I truly hope Shenendehowa and other school districts will have the wisdom and courage to allow the dialogue to continue, with or without the commissioner. The focus needs to be on what is best for students, not what is best for politicians and corporations.
The writer is a retired middle school principal.
Progress on Domestic violence still needed
This month, Saratoga County has joined other communities across New York and the country in observance of Domestic Violence Awareness Month.
Domestic Violence is the willful intimidation, physical assault, and/or other abusive behavior perpetrated by a family member or an intimate partner against another member of the family. It is an epidemic affecting individuals in every community, regardless of age, economic status, race, religion, nationality or educational background.
Violence against women is often accompanied by emotionally abusive and controlling behavior, and thus is part of a systematic pattern of dominance and control. Domestic violence results in physical injury, psychological trauma and, episodically, death. The consequences of domestic violence can cross generations and last a lifetime.
One in every four women will experience domestic violence in her lifetime; a staggering 1.3 million every year. Women between the ages of 20 and 24 are at the greatest risk of nonfatal intimate partner violence. However, women are not alone: 15 percent of all domestic violence victims are men. Additionally, children who witness violence between one’s parents or caretakers [are at greatest risk for] transmitting violent behavior from one generation to the next.
Along with the victims of domestic violence, the community suffers as well. Costs associated with domestic violence exceeded $5.8 billion last year.
The Saratoga County District Attorney’s Office continues to work closely with local groups, such as the Domestic Violence and Rape Crisis Services of Saratoga County, and the Mechanicville Domestic Violence Advocacy Program. Both organizations offer services for children, counseling and support. Additionally, my office has crime victim specialists who provide valuable information and assistance to victims of domestic crime as their batterers are prosecuted. Also, we have two assistant district attorneys assigned specifically to prosecute domestic violence cases in county court, and in the three local courts specifically designated as domestic violence courts, namely Saratoga Springs, Mechanicville and Clifton Park.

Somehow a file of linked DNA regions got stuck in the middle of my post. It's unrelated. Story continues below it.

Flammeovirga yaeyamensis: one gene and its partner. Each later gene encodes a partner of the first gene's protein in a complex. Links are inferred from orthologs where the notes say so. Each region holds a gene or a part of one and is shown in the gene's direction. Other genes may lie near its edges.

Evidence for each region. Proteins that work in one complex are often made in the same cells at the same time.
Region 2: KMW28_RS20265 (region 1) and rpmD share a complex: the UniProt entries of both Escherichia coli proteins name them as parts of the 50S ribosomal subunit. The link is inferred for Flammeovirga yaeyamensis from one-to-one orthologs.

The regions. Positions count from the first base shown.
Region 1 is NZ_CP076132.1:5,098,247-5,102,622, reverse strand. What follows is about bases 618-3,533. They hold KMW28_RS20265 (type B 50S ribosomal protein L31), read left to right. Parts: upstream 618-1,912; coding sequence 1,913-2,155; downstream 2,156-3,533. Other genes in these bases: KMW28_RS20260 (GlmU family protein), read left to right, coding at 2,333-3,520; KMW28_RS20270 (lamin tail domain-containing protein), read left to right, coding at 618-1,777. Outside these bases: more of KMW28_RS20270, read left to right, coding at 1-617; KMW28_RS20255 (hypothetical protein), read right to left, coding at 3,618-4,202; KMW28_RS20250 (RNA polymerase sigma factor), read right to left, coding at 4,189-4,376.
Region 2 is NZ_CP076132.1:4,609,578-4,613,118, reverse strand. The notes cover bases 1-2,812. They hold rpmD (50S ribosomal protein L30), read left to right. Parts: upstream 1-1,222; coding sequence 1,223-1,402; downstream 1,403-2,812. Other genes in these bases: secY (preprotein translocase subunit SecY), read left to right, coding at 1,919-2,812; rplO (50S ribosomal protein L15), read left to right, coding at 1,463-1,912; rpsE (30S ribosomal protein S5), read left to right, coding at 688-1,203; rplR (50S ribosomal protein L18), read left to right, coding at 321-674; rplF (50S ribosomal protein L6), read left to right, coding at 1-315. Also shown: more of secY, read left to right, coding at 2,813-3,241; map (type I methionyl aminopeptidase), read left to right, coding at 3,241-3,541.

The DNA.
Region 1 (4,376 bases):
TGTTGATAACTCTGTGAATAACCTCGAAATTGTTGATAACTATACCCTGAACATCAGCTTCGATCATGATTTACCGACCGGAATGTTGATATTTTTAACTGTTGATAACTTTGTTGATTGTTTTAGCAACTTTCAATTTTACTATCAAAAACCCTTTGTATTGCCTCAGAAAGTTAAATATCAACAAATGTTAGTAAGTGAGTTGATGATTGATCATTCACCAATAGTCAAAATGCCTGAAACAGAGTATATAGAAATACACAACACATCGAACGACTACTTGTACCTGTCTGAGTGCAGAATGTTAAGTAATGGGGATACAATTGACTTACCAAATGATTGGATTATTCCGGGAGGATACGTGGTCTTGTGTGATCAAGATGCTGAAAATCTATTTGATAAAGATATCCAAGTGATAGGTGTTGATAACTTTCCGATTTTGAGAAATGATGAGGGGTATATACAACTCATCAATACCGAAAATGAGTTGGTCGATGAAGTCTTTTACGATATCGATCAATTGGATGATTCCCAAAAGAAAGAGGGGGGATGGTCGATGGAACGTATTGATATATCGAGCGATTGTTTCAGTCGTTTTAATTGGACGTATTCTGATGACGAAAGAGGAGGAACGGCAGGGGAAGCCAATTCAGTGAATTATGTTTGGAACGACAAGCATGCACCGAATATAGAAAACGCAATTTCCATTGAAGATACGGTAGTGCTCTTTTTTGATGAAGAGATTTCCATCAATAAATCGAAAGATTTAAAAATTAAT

New York state has been diligent in the fight against domestic violence. New York is currently the only state to have an executive-level agency, the Office for the Prevention of Domestic Violence (OPDV), dedicated solely to the issue of domestic violence. OPDV recently redesigned the training modules for law enforcement to better equip them with the tools and resources necessary to combat this epidemic. The revitalized training includes a mandatory arrest policy, so the batterer is removed.
While previous campaigns to “shine the light on domestic violence” have made considerable gains in the prevention of domestic violence, our work is never done. Only a continued, coordinated, community effort that balances the safety of victims and holds offenders accountable can one day end domestic violence.
Join with me and spread the message that domestic violence will not be tolerated by joining the fight this October to make every home a safe home.
For more information, please visit our website at www.jimmurphyda.com.
James A. Murphy III
The writer is the Saratoga County district attorney.